The Michigan Secretary of State has ruled that several congressional candidates failed to meet ballot qualification requirements and are, at least for the moment, denied ballot position for the state’s August 7th primary election.
In the 1st District, which will prove to be the most controversial situation, Democrat Mike Morgan, a retired Marine Corps Lt. Colonel, is disqualified because he did not list a street address on his candidate application. Michigan law specifically prohibits post office boxes being used as an official candidate address. Mr. Morgan says he will fight the ruling in court. He is the lone Democrat who filed for the race. If the Secretary of State’s ruling stands, freshman Rep. Jack Bergman (R-Watersmeet/ Upper Peninsula) will be unopposed for re-election.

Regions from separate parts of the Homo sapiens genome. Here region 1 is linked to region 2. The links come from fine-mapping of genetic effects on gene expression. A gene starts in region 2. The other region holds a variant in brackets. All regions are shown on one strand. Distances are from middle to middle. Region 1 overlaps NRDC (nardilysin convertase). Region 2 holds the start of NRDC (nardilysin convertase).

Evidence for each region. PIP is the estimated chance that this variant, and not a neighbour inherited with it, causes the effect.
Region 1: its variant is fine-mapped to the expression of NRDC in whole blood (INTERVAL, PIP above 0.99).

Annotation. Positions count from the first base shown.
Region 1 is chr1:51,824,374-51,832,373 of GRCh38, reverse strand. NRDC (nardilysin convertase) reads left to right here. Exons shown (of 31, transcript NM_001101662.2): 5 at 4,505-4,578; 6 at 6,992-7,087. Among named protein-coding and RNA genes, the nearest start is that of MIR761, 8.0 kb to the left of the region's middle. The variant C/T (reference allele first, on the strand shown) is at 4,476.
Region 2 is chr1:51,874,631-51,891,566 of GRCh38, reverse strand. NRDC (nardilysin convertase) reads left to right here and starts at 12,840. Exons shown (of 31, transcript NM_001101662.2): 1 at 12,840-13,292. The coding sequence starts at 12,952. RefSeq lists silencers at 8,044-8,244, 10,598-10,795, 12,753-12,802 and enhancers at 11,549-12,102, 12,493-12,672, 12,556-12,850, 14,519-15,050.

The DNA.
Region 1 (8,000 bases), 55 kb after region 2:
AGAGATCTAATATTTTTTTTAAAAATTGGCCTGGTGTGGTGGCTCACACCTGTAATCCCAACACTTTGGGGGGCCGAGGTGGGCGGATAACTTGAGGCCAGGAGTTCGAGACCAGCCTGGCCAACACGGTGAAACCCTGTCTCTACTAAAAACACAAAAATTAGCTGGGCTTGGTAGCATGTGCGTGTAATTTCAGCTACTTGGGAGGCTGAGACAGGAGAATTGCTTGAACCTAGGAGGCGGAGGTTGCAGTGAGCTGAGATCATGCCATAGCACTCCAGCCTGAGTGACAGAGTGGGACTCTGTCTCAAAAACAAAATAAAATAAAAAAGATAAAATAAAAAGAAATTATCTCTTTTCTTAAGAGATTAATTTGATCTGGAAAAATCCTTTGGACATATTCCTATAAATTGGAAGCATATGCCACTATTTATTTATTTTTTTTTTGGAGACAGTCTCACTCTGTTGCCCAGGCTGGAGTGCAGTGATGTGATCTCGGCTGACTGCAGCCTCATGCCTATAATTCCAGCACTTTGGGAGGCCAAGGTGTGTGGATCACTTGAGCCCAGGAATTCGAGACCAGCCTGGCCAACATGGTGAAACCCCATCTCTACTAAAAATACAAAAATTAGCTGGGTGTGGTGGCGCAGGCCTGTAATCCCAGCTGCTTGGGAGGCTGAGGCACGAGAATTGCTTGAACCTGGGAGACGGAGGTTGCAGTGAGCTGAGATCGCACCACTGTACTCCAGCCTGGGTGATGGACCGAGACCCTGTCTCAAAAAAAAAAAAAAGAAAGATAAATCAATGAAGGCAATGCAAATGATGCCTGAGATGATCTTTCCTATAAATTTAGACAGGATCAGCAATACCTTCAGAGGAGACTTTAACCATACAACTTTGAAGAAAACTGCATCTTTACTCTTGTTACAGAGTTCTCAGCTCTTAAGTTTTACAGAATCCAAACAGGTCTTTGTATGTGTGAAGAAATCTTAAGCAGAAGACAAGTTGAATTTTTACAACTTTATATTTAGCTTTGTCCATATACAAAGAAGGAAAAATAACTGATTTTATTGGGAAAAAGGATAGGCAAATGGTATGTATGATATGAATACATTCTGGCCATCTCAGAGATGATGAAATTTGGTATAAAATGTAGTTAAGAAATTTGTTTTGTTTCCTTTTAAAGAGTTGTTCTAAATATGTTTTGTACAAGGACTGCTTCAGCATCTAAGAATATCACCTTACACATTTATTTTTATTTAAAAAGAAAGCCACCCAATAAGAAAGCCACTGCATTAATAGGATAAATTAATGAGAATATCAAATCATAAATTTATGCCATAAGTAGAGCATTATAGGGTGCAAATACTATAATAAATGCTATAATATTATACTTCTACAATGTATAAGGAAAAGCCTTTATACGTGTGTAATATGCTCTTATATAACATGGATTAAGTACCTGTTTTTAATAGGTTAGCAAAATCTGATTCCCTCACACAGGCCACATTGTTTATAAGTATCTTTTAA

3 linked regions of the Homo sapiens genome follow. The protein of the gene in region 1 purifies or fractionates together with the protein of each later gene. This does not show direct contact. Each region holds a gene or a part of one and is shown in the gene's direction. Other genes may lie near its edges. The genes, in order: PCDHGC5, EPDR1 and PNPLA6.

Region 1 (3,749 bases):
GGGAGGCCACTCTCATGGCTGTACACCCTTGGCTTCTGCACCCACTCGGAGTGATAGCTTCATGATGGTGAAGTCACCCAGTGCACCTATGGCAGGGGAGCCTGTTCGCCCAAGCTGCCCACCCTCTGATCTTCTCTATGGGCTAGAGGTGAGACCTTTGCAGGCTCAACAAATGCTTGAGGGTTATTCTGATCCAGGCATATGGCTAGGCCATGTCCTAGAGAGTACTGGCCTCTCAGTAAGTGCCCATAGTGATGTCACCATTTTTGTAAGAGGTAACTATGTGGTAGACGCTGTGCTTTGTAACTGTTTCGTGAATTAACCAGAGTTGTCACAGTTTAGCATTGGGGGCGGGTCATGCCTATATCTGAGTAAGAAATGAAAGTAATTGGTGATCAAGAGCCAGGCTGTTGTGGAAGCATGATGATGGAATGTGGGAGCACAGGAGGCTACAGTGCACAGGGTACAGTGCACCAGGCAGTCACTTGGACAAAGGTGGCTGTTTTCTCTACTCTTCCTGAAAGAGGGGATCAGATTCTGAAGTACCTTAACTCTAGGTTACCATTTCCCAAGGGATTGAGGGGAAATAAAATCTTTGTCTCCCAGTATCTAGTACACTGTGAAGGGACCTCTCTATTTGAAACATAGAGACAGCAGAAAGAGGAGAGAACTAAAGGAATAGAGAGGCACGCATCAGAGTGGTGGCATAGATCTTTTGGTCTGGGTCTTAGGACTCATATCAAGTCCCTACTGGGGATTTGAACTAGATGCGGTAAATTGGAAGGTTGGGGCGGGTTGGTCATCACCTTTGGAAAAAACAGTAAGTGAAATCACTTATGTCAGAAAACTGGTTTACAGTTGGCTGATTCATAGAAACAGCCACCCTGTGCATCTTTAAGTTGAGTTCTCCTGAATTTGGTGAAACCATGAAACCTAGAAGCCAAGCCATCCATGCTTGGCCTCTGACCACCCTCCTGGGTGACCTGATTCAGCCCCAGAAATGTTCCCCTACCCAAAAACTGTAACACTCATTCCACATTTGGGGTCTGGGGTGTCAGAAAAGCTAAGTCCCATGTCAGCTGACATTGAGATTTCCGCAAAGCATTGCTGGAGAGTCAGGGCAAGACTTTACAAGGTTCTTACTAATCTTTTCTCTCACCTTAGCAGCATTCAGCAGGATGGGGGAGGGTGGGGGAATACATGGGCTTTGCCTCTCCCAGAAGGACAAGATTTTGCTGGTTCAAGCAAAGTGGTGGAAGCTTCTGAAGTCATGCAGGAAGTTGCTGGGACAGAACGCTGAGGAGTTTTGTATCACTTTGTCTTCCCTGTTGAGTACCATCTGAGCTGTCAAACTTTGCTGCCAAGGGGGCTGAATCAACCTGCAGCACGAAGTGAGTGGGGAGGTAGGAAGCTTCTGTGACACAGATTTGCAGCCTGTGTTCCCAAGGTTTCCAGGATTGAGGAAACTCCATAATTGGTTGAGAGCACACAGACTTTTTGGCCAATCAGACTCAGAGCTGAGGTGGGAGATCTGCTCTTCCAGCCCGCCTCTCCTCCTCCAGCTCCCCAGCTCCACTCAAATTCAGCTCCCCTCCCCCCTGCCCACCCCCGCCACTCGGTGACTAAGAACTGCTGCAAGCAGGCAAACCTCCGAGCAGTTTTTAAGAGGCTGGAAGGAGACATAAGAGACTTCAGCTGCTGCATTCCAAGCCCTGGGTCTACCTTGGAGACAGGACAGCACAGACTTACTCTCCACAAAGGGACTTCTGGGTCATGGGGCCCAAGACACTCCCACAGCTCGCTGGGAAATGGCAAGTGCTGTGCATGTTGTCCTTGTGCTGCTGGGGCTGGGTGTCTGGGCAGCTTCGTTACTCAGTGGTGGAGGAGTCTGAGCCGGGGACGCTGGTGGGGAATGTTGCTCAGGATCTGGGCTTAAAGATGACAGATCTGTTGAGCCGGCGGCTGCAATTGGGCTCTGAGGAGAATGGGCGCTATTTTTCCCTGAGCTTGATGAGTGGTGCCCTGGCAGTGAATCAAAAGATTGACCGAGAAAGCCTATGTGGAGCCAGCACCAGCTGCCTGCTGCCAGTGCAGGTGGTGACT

Against Rep. Fred Upton (R-St. Joseph) in the 6th District, two-time Democratic nominee Paul Clements was surprisingly disqualified for not submitting enough nomination petition signatures. The same is true for Quality Control analyst Eponine Garrod (D).
Turning to the open 11th District (Rep. David Trott-R; retiring), two candidates, a Democrat and a Republican, were disqualified for lack of submitting enough valid nominating petition signatures. For the Republicans, minor candidate Kristine Bonds is denied a ballot position. In the Democratic primary, businessman Dan Haberman, who raised almost $300,000, is now off the ballot. The disqualifications are not expected to fundamentally change either party’s nomination outcome.
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